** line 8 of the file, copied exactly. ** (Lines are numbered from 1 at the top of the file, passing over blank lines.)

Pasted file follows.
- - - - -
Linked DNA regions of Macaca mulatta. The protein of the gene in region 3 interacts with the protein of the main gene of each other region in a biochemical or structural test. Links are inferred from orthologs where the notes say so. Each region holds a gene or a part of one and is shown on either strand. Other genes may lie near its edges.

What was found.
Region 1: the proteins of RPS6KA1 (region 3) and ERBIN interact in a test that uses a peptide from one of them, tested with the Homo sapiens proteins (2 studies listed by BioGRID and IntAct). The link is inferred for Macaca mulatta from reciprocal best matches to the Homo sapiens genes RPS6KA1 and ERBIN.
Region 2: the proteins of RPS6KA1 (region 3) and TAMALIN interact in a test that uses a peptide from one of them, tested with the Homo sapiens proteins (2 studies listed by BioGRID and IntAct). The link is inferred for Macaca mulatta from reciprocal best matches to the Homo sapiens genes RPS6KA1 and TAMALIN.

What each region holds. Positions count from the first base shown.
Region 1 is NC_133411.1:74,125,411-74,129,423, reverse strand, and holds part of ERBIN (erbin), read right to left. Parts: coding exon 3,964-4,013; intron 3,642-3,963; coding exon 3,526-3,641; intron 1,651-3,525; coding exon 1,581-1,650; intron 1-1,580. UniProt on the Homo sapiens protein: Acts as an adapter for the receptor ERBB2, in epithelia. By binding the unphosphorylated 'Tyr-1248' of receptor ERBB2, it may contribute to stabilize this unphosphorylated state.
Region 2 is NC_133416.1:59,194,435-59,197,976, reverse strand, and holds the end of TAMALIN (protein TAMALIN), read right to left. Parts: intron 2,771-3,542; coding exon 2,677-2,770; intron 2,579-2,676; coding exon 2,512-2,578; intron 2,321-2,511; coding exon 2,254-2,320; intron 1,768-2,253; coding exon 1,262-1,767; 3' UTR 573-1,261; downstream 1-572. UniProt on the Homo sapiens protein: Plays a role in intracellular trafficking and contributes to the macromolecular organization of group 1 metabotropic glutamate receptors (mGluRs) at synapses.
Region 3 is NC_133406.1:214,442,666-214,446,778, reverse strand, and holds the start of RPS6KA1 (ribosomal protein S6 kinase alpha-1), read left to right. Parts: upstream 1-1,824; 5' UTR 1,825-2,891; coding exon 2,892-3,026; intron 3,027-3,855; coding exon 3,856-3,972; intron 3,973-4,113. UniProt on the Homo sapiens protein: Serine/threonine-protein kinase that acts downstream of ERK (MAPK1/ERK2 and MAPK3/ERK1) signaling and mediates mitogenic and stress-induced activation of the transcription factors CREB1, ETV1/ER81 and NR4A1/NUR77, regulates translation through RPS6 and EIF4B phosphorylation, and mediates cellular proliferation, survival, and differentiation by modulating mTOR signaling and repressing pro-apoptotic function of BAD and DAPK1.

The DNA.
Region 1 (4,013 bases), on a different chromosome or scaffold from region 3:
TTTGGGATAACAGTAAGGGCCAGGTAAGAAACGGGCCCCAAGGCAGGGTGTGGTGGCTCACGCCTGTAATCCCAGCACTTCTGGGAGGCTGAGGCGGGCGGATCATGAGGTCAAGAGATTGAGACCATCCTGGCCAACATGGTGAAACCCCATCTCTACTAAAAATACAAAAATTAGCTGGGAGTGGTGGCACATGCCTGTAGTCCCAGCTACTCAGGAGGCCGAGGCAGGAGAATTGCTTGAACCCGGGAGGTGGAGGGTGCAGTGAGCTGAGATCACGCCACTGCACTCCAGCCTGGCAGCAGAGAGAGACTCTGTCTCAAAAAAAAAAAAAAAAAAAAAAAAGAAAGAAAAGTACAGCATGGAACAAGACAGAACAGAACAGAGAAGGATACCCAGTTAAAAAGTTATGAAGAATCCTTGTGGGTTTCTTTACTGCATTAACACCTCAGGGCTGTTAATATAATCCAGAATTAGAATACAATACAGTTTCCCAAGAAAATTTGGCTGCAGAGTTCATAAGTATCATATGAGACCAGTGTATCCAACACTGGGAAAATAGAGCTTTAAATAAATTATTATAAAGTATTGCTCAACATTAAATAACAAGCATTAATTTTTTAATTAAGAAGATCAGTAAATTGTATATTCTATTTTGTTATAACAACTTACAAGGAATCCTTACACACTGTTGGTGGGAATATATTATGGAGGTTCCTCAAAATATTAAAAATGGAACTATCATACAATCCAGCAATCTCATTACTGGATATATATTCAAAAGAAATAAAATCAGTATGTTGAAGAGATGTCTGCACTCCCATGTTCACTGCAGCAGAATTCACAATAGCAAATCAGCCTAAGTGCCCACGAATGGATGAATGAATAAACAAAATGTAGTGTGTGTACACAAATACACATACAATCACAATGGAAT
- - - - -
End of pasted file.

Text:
Region 3 is NC_133406.1:214,442,666-214,446,778, reverse strand, and holds the start of RPS6KA1 (ribosomal protein S6 kinase alpha-1), read left to right. Parts: upstream 1-1,824; 5' UTR 1,825-2,891; coding exon 2,892-3,026; intron 3,027-3,855; coding exon 3,856-3,972; intron 3,973-4,113. UniProt on the Homo sapiens protein: Serine/threonine-protein kinase that acts downstream of ERK (MAPK1/ERK2 and MAPK3/ERK1) signaling and mediates mitogenic and stress-induced activation of the transcription factors CREB1, ETV1/ER81 and NR4A1/NUR77, regulates translation through RPS6 and EIF4B phosphorylation, and mediates cellular proliferation, survival, and differentiation by modulating mTOR signaling and repressing pro-apoptotic function of BAD and DAPK1.